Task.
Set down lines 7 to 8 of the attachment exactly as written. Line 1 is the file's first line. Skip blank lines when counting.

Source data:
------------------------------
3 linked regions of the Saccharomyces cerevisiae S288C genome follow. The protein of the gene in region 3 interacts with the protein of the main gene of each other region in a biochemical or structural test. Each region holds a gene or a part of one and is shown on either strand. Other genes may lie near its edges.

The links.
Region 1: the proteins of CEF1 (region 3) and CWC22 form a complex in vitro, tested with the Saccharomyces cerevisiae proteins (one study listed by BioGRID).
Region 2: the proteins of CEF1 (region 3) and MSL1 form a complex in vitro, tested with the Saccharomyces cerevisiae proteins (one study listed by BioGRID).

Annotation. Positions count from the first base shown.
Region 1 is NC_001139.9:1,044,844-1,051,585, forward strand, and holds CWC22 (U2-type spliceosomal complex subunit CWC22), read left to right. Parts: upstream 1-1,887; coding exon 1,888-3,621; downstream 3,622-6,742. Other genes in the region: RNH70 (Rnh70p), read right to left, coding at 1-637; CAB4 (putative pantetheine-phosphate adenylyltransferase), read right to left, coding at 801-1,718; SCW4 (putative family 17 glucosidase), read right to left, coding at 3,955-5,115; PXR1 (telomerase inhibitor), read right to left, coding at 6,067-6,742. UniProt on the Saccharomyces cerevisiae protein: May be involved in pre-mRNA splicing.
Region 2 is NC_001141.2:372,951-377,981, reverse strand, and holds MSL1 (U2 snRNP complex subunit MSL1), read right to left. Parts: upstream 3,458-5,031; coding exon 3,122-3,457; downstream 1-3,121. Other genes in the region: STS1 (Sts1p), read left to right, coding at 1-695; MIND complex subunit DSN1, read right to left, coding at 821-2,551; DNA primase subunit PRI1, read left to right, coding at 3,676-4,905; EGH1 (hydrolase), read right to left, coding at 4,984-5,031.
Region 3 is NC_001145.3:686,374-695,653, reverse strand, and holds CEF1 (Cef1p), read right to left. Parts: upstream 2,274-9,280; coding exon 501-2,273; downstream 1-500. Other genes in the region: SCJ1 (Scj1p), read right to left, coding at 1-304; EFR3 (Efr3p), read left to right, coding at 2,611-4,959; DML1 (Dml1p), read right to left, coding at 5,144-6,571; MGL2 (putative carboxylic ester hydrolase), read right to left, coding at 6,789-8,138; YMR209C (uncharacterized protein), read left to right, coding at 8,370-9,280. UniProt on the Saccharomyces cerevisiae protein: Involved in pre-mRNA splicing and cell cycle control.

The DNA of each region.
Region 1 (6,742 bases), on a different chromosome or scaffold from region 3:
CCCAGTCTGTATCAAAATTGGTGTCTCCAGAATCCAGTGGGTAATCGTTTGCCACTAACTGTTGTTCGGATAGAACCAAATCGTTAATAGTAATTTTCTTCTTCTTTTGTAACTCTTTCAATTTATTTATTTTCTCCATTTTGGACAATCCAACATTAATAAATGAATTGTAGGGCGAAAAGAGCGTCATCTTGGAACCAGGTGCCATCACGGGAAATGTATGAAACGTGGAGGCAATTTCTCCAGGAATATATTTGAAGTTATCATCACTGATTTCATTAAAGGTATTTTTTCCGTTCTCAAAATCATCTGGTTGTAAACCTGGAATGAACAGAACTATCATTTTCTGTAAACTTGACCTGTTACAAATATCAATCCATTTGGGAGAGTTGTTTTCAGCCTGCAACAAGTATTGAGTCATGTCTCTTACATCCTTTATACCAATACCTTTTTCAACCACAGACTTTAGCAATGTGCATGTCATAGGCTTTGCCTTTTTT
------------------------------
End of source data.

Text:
Region 2 is NC_001141.2:372,951-377,981, reverse strand, and holds MSL1 (U2 snRNP complex subunit MSL1), read right to left. Parts: upstream 3,458-5,031; coding exon 3,122-3,457; downstream 1-3,121. Other genes in the region: STS1 (Sts1p), read left to right, coding at 1-695; MIND complex subunit DSN1, read right to left, coding at 821-2,551; DNA primase subunit PRI1, read left to right, coding at 3,676-4,905; EGH1 (hydrolase), read right to left, coding at 4,984-5,031.
Region 3 is NC_001145.3:686,374-695,653, reverse strand, and holds CEF1 (Cef1p), read right to left. Parts: upstream 2,274-9,280; coding exon 501-2,273; downstream 1-500. Other genes in the region: SCJ1 (Scj1p), read right to left, coding at 1-304; EFR3 (Efr3p), read left to right, coding at 2,611-4,959; DML1 (Dml1p), read right to left, coding at 5,144-6,571; MGL2 (putative carboxylic ester hydrolase), read right to left, coding at 6,789-8,138; YMR209C (uncharacterized protein), read left to right, coding at 8,370-9,280. UniProt on the Saccharomyces cerevisiae protein: Involved in pre-mRNA splicing and cell cycle control.